In a feeling space, it’s a different process. Where in the body do we associate feeling? Of course, it’s in the body or often, draw that as the heart. We make a decision in the feeling space and we want more pictures and stories. Emotions work better with one-way communication either of us talking something out, or having pictures and stories watch over us. It’s why when you go to the cinemas, you have a much more emotional reaction than if you sit there and watch something on the telly while playing with your phone.

The one-way communication gets you into your feelings. If you think about when you go to dinner and you need to make a decision about what to eat, nobody says what do you think like for dinner or what do you feel like for dinner. We all have all of these three, and this is what separates Think, Feel, Know from similar tools like Myers-Briggs, disk–those kind of approaches that tend to say you are either or. With this, we are all all three and that means we’re in a position to better understand people who are not like ourselves.

The third area is our knowing. Our gut feels and our intuition. You make intuitive knowing decisions it tends to be very quick. The communication style needs to be bullet points. It’s all about context. That gut feel is what drives so many entrepreneurs and business owners to go out there and to make a decision. You can’t think through every aspect of business. You need to make some fast decisions, take some risks, and feel comfortable doing with. And so, the challenge for a lot of business owners is that they will often employ thinkers or feelers who then get frustrated when you as the business owner make all of those knowing, intuitive decisions.

So, which of those three is your preference? Are you primarily a thinker, a feeler, or knower? Think about your spouse or partner. Which is their preferred decision-making style? Think about key team members or key clients. You could run this exercise a hundred times and we’ll give you a link at the end of this video to actually go online and do the diagnostic indicator to give you an idea of not just which is your primary, but how strongly you have that preference such as what’s your percentage across think, feel, and know.

Because by having all three, by understanding the strengths of those that we work with, we have the opportunity to connect with them in their decision making style. If I as a business owner, and quite knowing and intuitive, but my business partner or my CFO is quite analytical, I know I need to communicate with them there to get the outcomes that I want. Ideally, we can find a middle ground.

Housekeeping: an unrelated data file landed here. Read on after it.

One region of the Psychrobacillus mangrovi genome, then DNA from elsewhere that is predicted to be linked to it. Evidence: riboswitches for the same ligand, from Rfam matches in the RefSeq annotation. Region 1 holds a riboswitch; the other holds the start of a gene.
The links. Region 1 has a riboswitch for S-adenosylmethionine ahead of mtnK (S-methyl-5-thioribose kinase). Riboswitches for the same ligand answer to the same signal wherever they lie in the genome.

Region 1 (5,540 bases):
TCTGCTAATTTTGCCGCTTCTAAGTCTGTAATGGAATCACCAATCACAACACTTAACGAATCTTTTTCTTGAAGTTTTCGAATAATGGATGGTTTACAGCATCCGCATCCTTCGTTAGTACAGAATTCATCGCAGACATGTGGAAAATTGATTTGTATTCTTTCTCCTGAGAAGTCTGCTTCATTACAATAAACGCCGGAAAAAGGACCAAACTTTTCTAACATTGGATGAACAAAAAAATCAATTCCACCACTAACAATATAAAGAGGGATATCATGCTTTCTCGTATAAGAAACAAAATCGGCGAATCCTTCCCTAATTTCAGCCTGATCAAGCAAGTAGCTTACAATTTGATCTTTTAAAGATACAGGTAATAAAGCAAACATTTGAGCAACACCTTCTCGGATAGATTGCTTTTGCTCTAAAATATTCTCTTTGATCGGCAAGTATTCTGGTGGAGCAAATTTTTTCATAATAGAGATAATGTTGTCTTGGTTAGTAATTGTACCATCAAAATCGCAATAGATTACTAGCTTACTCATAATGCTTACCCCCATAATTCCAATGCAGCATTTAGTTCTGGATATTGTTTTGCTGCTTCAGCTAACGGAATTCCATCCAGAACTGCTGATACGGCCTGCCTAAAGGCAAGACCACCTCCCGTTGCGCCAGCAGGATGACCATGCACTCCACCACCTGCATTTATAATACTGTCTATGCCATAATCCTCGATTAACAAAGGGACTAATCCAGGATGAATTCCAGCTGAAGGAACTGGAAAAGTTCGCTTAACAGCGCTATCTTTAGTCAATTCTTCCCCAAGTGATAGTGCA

I’ll give you one last example of where I see this causing so much frustration and where the opportunity really lies. It’s when you’ve got a leadership team. Perhaps a board, a group of individuals tasked with making key decisions who have different preferences for decision making styles. You’ve got that analytical person who comes in with the words and the data, the spreadsheets, here are my recommendations and, here’s the detailed approach to how we’re going to tackle it. About 30 seconds in, the knower has already made their decision. They have the experience, the gut feels to go, “This is what we’re going to do.” They’ve tuned out.

The feelers want the time to process this. They’re trying to pay attention. They want to be respectful to the data that the thinker is providing, but by holding them in a data space, they’re not getting a chance to actually process it. They go along with the decision on the day, and come in next time in the next board meeting, and say, “Actually, no. No, I’ve changed my mind.” It’s not because they’re being difficult, frustration, it’s just that your process was not designed to give them the space that they need. It didn’t take into account all three decision-making styles.

When you can take all of that into account, you will find that you make better decisions, you communicate better decisions, and your team make the same decisions and come along on the journey with you.

Next Steps